Runout Zones, characteristics of

    Avalanches come to rest when the slope incline drops to below the frictional angle. Typical slope angles of runout zones are 15 degrees or less, although smaller and slower avalanches may stop on steeper terrain.

    The runout distance of avalanches depends on their speed in the track, the incline and roughness of the runout zone, and the type of motion (dry, wet, powder). Powder avalanches tend to run a longer distance than flowing avalanches.

    Forest and other obstructions in the track and runout zone may decrease the speed of slow avalanches but have little effect on large, fast moving avalanches.

    Text and diagram from "Advanced Avalanche Safety Course Manual" Copyright © 1998 Canadian Avalanche Association

    S

    Avalanche Search and Self - Rescue

    The topic of Avalanche Search and Self - Rescue has been divided into the following sub-headings:

    Action of Victims on Foot (Skis, Snowboard, Snowshoes) or Snowmobile

    Action of Vicms Caught Inside a Vehicle

    Rescue By Survivors

    • Organizing the rescue
    • Initial Search
    • Transceiver search
    • Pinpoint and recovery
      • Induction Technique
      • Final Pinpoint Search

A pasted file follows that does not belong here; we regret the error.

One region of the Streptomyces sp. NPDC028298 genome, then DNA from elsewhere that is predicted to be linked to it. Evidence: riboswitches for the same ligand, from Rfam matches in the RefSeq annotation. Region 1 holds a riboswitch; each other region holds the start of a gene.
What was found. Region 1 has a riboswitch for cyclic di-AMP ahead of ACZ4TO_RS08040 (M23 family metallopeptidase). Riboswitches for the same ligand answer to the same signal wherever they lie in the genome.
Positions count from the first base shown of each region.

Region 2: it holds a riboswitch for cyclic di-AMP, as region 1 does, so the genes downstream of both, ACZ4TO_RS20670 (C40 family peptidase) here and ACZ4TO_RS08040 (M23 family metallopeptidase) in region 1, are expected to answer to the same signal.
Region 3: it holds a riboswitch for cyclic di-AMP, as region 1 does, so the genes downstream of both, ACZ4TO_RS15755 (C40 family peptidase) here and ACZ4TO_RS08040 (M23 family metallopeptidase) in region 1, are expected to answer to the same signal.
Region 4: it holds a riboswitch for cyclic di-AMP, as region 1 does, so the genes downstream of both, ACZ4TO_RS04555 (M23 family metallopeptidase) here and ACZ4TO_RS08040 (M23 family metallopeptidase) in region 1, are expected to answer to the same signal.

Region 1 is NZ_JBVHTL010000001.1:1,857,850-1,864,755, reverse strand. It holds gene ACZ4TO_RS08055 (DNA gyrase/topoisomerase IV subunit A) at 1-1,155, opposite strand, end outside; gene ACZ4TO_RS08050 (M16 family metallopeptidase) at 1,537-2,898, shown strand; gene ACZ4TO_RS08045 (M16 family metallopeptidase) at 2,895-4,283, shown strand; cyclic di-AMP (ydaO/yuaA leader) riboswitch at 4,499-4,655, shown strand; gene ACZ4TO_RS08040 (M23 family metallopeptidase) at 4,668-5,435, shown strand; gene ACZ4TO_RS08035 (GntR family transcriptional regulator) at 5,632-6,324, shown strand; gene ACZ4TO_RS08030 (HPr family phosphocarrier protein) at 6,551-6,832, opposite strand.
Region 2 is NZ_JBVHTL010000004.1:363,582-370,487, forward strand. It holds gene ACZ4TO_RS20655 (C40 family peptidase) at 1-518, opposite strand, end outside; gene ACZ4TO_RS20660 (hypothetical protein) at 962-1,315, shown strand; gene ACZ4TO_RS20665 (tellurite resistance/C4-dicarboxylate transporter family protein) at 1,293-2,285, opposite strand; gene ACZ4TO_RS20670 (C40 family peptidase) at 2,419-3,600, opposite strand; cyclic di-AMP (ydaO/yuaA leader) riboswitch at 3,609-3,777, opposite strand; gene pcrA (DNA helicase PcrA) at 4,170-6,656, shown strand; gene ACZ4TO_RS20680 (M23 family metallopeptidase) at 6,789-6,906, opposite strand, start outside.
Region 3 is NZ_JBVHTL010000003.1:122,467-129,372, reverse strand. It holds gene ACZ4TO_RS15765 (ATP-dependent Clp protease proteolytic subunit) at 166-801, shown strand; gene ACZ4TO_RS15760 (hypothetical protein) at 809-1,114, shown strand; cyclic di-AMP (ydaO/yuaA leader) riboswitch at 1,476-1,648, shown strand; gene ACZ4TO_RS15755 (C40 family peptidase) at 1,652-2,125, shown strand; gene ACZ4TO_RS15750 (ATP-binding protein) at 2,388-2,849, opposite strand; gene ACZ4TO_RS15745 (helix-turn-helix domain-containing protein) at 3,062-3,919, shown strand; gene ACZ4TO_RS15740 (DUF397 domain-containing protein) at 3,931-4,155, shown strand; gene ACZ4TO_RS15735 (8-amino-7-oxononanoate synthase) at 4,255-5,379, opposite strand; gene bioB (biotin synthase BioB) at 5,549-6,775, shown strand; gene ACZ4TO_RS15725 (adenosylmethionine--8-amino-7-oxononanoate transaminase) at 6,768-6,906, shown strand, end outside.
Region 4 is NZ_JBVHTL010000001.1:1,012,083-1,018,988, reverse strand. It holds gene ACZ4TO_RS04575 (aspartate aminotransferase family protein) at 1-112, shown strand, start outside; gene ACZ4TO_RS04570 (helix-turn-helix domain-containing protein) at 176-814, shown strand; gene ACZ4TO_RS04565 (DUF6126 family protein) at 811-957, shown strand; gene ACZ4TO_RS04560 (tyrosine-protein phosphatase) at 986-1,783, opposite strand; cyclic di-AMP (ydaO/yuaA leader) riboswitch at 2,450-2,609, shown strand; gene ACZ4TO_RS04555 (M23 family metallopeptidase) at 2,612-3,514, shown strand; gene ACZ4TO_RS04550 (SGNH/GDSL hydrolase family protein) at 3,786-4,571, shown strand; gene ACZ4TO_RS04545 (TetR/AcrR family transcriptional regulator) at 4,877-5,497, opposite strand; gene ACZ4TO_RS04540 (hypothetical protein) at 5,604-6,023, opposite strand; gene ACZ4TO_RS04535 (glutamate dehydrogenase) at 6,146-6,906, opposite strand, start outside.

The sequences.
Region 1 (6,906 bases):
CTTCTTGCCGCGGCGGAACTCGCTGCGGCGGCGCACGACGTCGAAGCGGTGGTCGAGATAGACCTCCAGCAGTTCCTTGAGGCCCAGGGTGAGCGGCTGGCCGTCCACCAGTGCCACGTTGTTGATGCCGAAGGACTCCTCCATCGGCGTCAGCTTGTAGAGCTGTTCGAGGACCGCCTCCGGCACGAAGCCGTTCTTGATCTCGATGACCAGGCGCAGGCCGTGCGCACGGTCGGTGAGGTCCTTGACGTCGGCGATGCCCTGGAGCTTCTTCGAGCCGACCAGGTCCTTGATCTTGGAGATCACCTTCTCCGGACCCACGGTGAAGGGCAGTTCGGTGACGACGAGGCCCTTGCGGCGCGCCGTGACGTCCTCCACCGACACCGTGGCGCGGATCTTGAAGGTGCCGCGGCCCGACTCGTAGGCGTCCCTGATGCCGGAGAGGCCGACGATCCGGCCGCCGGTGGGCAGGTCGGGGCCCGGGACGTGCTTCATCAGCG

• Grid Technique
    • Secondary Search
      • Use of Avalanche Probes

    Self Rescue on Roads

    Organized Rescue

    Secondary Search

    Secondary Search Procedures

    If a transceiver search is unsuccessful, secondary procedures must be used:

    • Continue with initial search procedures.
    • Probe around likely burial areas (for example, around trees, around rocks, on benches, in gullies, in deep deposits) in the victim's known or suspected line of travel.
    • If probing around found items or in likely areas of burial is unsuccessful, an organized probe line may be useful if there are enough searchers to set one up. (A probe line needs at least 6 searchers to be efficient. If there are not enough searchers, continue with probing of likely areas.)
    • Coarse probe likely areas of burial.
    • Mark probed areas.
    • Consider going for help:
      • safety of those going out
      • how many will be left to continue searching
      • time before rescues arrive
      • survival chances of victim in that time
    • If going for help, note the following information:
      • exact location of the accident
      • access (road, trail, helicopter)
      • time of accident
      • weather and snow conditions
      • number of people buried
      • rescuers on site
    • Continue searching, but make provisions for feeding, sheltering, and safety of searchers is an extended search is anticipated.

    Text from "Advanced Avalanche Safety Course Manual" Copyright © 1998 Canadian Avalanche Association

    Self Rescue on Roads

    Carrying out a self rescue when an avalanche has covered a road and vehicles are or may be involved will follow a similar procedure to that described above. There are some specific considerations, however: